Learn about allergic reaction and anaphylaxis. Know how to differentiate between the two.
EMS professionals must consider the unique pediatric trauma victims’ anatomy and physiology during the interim treatment and transport. How do these differences from adults influence the findings during a trauma assessment and then dictate the ensuing management? Let’s take a closer look.
The percentage of venomous snakes is small compared to the number of non-venomous species. It is still not very comforting, but it makes it less likely you will encounter a snake-bitten patient who has been envenomated. That being said, let’s explore some information regarding the varieties of North American venomous snakes.
This exercise will help students make a solid final diagnosis which results in appropriate protocol selection and treatment decisions.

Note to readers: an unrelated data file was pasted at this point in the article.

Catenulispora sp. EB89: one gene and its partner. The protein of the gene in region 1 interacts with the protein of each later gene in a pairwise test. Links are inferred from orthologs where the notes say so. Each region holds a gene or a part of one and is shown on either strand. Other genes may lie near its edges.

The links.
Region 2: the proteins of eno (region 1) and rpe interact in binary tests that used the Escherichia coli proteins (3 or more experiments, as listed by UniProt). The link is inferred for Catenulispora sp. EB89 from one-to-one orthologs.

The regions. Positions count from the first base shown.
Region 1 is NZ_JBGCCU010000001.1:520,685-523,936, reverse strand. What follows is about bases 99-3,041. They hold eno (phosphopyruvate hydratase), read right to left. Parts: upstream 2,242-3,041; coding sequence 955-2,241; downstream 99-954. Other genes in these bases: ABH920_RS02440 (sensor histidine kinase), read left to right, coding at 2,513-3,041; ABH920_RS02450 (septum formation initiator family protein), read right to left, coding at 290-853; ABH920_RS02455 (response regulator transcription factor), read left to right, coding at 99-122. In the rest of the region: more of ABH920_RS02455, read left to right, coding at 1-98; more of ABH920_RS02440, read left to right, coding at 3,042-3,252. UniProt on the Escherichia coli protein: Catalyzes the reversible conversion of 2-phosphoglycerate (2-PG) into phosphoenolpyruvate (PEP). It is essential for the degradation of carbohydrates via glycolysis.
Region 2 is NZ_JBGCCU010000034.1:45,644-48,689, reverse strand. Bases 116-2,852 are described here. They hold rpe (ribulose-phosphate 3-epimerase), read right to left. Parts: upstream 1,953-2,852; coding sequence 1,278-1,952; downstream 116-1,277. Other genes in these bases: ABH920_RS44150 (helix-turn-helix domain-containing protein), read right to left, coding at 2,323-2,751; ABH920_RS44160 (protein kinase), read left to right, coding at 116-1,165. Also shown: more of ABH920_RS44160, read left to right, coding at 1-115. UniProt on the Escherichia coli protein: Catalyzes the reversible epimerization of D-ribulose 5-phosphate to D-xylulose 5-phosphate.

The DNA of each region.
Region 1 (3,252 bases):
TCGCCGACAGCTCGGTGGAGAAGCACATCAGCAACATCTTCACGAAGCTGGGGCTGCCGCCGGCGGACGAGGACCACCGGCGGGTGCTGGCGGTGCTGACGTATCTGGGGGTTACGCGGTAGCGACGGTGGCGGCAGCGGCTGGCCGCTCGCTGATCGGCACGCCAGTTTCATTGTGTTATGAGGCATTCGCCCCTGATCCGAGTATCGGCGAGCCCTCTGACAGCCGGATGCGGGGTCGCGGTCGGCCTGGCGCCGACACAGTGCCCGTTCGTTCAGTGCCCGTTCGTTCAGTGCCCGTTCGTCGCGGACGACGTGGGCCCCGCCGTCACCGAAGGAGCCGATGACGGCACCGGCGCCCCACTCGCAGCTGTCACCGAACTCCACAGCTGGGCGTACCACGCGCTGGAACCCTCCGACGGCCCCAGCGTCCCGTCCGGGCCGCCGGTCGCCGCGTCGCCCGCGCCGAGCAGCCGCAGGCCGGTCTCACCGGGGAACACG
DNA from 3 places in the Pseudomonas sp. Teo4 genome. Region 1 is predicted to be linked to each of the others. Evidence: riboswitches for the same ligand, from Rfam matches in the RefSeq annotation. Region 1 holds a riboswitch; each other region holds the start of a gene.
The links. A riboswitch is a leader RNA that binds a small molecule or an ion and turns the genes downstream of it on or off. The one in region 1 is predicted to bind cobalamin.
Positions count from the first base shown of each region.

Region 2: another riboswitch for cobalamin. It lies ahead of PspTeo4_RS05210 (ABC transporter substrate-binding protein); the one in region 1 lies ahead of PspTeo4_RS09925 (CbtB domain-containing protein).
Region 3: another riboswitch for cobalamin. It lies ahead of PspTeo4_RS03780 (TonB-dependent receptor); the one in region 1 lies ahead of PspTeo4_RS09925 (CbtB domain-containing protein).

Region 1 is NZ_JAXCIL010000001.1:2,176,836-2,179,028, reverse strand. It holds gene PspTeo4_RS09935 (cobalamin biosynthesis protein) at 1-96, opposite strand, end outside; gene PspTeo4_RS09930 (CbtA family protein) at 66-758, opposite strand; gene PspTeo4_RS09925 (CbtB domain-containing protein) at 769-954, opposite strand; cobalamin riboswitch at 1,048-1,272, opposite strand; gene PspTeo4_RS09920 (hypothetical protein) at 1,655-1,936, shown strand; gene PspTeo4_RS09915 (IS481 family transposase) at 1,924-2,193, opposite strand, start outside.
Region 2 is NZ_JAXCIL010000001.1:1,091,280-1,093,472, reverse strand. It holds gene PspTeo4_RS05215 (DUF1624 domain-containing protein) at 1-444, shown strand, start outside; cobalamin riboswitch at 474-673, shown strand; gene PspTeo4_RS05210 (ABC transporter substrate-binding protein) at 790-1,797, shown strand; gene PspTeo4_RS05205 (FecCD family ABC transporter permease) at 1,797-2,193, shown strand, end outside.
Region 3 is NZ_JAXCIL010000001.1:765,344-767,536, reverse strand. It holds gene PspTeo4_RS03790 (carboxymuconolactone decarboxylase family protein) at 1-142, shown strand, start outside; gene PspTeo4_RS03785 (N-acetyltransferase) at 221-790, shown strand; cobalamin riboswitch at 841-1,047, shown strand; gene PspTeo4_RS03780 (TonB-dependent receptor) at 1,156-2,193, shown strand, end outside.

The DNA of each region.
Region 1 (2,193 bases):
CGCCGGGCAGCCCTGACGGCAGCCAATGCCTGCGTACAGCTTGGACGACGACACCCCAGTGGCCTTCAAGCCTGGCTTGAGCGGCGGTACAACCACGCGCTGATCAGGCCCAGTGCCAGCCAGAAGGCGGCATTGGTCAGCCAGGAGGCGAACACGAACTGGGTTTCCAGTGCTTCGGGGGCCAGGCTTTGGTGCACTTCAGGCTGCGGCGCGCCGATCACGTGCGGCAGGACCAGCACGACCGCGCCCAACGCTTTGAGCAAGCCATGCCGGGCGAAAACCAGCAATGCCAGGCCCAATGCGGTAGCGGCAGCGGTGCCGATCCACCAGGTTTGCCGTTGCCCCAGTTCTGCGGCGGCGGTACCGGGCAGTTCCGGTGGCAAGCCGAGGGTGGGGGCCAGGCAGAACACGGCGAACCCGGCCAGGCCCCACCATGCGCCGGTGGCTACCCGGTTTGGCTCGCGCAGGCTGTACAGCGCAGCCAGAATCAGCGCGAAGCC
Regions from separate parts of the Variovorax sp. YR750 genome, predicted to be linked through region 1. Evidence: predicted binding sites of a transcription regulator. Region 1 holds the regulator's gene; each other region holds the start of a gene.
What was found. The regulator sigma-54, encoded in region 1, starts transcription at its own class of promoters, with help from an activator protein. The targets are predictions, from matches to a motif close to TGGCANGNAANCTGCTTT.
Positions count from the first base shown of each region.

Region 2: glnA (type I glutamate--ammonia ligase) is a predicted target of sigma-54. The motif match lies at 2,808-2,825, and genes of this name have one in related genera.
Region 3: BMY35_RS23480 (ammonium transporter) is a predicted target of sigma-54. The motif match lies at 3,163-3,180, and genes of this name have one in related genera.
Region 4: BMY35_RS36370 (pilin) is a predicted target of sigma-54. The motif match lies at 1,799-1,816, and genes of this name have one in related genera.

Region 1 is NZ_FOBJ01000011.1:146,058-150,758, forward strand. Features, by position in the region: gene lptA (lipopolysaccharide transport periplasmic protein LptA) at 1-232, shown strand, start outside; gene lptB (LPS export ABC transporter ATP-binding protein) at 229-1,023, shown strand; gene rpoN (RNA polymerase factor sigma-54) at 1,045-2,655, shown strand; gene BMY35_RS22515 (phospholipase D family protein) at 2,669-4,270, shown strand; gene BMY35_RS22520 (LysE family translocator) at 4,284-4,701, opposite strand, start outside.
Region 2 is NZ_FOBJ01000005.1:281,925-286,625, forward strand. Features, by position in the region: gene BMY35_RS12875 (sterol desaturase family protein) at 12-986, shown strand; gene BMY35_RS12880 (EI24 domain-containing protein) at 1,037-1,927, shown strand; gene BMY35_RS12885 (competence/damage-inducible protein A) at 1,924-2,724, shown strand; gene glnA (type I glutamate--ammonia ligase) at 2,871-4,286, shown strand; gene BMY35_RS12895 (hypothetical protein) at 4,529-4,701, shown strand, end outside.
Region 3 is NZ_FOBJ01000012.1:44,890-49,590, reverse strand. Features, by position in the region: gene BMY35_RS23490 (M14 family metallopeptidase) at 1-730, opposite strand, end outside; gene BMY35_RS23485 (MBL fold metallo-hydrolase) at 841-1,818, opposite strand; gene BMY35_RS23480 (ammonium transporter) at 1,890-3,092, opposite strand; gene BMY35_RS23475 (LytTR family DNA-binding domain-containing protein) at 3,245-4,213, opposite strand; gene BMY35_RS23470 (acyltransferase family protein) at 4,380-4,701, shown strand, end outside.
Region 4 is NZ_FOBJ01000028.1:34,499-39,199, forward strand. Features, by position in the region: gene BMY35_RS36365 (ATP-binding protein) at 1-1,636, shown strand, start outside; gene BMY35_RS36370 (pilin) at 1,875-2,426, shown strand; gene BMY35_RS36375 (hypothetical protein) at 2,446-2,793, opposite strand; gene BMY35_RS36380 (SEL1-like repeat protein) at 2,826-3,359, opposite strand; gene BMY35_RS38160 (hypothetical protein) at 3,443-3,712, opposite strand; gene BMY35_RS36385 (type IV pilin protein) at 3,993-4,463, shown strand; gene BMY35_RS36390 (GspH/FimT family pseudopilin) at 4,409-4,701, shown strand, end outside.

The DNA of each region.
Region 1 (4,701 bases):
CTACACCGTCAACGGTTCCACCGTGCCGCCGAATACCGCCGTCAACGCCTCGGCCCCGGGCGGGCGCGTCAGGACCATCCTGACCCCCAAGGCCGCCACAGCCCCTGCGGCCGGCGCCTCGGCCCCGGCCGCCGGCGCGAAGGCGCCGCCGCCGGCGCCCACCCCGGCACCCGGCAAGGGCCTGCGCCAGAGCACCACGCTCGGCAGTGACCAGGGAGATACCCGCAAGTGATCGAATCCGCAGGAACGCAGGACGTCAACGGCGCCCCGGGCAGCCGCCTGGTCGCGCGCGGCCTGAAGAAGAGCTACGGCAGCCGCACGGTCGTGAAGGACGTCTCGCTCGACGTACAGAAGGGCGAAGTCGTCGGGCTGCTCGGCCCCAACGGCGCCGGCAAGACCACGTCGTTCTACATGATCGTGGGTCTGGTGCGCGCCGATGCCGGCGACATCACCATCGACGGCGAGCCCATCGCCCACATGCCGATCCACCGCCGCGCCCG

This exercise will help students do several things, including differential diagnosis and initially focusing assessment efforts on the most relevant items.
This area requires you to apply critical thinking to your classroom knowledge. Test these skills on a variety of high-stakes situations.
Secretions, chemical exposures, seizures and panic-stricken patients, plus every kind of childbirth you can imagine: The one thing these scenarios have in common is urgency! Take this test to see which areas you know best – and which ones you don’t.
Review signs and symptoms and treatments for opiate overdose, and get the need-to-know points on respiratory distress.
The attached exercise is designed to help students wrap their head around body system exams as a precursor to differential diagnostic decision-making.
The difference between the medical patient and the trauma patient begins at assessment and continues through care.